Henry Hunnings

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Henry Hunnings (25 July 1842 – 4 May 1886) was a British clergyman and inventor.

Born in Tottenham on 25 July 1842, Henry Hunnings worked as a printer and photographer at the family business on High Road, Tottenham. In 1864 Hunnings took the photo of Hare Pomare (Ref: PA2-0924 Portrait of Hare Pomare, c/o Alexander Turnbull Library, Wellington, New Zealand) whilst the Māori party were staying with Elizabeth Fairburn Colenso.

In January 1868, aged 25, Hunnings left the family business and became a student at St Edmund Hall, Oxford. In 1870 he obtained a BA and joined the clergy (in 1874 he obtained an MA) and between 1874 and 1880 he was a curate at All Saints, Bolton Percy near York.

During this time Henry created his own telephone transmitter device, which he patented in the UK on 16 September 1878 and in the US on 30 August 1881.

The Hunnings transmitter was a great success, the secret being the use of carbon granules behind the diaphragm and this produced a clearer, stronger voice signal than any other at that time. It would be used around the world for generations and was only phased out by the British GPO in the 1980s.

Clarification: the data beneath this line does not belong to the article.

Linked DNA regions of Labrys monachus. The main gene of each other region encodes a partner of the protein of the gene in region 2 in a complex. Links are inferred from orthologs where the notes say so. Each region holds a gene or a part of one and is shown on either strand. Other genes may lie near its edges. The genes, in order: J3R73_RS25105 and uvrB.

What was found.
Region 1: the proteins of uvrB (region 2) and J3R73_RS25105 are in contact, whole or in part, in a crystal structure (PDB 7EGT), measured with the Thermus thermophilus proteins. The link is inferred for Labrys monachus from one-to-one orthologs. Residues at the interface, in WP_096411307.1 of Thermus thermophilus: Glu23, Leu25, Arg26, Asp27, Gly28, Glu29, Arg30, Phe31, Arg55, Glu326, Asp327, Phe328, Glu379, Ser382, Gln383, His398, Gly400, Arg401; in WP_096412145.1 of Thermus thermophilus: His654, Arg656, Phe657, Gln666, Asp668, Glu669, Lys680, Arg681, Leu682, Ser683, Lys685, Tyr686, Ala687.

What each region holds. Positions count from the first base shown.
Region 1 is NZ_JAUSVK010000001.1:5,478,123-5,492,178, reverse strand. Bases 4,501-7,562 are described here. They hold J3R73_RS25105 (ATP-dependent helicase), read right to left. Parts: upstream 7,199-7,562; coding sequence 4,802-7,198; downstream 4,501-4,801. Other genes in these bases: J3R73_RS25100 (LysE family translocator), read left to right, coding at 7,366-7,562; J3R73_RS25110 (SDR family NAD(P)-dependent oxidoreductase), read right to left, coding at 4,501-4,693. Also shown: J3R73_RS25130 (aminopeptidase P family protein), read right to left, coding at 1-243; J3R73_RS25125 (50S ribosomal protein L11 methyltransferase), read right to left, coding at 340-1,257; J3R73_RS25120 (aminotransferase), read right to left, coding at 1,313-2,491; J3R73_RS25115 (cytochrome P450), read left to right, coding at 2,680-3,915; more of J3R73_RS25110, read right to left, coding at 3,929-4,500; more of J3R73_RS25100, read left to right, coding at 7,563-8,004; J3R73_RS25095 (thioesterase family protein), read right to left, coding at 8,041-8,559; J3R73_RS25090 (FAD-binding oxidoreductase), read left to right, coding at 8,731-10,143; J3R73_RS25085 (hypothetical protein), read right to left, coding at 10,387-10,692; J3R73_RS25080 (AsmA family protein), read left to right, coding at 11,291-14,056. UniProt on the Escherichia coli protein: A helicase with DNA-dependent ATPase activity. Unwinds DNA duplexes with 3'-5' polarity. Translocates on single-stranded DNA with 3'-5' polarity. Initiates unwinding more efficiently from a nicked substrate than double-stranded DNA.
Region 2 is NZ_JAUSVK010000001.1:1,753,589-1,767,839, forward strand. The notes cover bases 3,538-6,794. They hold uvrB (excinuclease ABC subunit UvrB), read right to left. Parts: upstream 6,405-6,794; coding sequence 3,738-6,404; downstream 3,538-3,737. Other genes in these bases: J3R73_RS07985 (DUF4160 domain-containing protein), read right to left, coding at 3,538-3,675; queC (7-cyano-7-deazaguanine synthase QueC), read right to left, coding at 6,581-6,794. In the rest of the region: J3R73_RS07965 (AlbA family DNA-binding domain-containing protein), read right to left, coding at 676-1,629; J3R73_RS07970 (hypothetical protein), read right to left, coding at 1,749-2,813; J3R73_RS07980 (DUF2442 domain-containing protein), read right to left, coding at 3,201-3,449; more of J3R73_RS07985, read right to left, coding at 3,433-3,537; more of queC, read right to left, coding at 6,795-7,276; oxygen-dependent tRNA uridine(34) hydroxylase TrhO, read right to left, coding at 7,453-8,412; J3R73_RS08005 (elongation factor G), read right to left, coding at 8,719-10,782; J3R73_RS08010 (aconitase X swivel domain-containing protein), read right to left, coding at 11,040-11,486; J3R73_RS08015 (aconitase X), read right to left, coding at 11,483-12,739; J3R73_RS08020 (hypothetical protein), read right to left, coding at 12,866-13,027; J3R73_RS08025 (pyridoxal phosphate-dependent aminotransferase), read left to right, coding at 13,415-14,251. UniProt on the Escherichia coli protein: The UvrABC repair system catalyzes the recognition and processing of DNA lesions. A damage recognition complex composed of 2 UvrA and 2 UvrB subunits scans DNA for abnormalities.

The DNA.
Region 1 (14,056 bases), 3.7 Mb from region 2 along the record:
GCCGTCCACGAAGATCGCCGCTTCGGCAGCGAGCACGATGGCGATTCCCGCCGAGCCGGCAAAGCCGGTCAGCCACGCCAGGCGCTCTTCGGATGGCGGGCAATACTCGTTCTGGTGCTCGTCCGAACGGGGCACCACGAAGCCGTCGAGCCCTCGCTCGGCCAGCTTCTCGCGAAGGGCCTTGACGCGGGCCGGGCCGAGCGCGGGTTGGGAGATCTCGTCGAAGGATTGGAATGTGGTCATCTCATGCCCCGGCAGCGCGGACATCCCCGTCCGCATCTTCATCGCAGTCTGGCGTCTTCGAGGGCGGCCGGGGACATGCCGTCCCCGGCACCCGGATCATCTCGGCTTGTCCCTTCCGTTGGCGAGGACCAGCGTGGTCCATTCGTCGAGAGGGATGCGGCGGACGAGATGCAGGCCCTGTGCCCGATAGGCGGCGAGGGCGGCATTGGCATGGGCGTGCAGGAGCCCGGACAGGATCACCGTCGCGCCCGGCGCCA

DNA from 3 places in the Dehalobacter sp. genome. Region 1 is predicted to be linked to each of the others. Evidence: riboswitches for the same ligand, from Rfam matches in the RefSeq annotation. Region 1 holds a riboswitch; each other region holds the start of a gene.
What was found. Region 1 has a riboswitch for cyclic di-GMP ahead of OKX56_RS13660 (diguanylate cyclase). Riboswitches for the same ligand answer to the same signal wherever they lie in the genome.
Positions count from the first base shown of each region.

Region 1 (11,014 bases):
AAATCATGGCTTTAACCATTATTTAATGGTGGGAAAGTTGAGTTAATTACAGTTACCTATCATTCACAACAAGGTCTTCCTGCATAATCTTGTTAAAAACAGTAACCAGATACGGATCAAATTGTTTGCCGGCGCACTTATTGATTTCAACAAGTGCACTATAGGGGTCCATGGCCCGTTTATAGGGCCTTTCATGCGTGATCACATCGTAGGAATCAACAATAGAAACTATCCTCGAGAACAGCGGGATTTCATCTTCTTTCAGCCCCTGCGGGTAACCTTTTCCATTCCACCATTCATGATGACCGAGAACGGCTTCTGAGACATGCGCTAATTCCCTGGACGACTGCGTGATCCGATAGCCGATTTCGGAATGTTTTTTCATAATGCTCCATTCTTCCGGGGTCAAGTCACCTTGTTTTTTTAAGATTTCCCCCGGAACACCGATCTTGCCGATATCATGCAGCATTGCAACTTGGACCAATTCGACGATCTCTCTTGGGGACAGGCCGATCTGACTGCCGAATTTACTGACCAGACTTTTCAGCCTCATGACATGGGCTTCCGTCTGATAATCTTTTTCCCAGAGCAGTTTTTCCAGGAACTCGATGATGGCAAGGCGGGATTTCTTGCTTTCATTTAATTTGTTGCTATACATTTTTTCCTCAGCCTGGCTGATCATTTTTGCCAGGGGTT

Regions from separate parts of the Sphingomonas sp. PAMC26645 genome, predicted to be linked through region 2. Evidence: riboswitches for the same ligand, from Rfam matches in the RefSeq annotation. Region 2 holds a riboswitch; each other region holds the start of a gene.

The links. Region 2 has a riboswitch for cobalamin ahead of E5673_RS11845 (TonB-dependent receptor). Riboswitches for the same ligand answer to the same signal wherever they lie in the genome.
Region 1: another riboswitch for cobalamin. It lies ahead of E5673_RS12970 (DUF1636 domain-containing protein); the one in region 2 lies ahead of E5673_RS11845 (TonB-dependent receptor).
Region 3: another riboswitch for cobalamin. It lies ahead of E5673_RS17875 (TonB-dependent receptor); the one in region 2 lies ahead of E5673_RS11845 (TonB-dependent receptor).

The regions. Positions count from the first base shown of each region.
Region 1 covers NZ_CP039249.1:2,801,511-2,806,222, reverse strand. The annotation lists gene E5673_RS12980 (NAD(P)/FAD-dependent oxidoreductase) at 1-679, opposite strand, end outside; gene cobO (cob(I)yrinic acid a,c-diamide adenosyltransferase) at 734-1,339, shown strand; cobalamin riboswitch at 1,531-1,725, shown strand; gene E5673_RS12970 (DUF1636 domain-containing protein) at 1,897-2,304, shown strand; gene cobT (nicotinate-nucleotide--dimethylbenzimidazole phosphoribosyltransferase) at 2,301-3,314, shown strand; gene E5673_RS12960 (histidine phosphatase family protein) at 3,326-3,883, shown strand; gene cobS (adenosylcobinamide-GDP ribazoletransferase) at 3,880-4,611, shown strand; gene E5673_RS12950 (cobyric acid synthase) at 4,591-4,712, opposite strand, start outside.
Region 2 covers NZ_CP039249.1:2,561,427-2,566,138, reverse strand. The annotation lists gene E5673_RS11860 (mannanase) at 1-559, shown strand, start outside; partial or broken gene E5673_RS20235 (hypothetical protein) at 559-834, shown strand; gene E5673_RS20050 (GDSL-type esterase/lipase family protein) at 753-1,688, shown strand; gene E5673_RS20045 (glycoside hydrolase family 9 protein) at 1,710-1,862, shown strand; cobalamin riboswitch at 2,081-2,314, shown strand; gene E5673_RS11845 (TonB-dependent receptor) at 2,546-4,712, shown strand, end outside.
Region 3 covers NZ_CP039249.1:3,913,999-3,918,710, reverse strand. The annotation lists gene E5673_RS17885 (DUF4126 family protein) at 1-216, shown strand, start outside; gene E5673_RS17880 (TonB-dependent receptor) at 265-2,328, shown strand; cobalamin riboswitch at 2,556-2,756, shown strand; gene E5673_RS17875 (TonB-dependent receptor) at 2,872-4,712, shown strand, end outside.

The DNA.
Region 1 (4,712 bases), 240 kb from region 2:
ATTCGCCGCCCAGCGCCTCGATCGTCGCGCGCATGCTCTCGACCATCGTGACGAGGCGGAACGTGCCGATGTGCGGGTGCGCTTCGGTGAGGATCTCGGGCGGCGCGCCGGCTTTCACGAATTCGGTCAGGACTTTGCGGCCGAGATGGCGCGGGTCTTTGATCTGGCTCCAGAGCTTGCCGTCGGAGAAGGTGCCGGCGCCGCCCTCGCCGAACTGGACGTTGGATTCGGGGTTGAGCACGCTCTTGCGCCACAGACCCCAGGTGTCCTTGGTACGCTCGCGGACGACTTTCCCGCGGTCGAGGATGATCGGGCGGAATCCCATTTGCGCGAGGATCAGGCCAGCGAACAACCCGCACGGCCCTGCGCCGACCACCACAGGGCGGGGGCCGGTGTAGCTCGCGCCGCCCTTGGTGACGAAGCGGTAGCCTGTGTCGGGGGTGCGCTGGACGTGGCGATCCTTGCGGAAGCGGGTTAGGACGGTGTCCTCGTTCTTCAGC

It was also at Bolton Percy where Henry met Margaret Ann Ridley. Margaret lived with her family in one of the cottages adjacent to the Church and in 1880 at the ages of 37 and 19 respectively Henry and Margaret were married. They subsequently had two children together; William Butters and Katherine Mary.

Henry left Bolton Percy with his family in 1880 taking other Curate’s positions in Rothwell (Leeds), Ryde (Isle of Wight) and Eling (Hampshire) before securing his final role in November 1885 as Chaplain of Royal South Hants Infirmary. However, by this time he was in poor health and in fear of losing his job he took his own life on 4 May 1886.

The post mortem held later that month gave a verdict of "Suicide in an unsound state of mind". On his death Henry left an estate valued at £1222, 12s, 6d.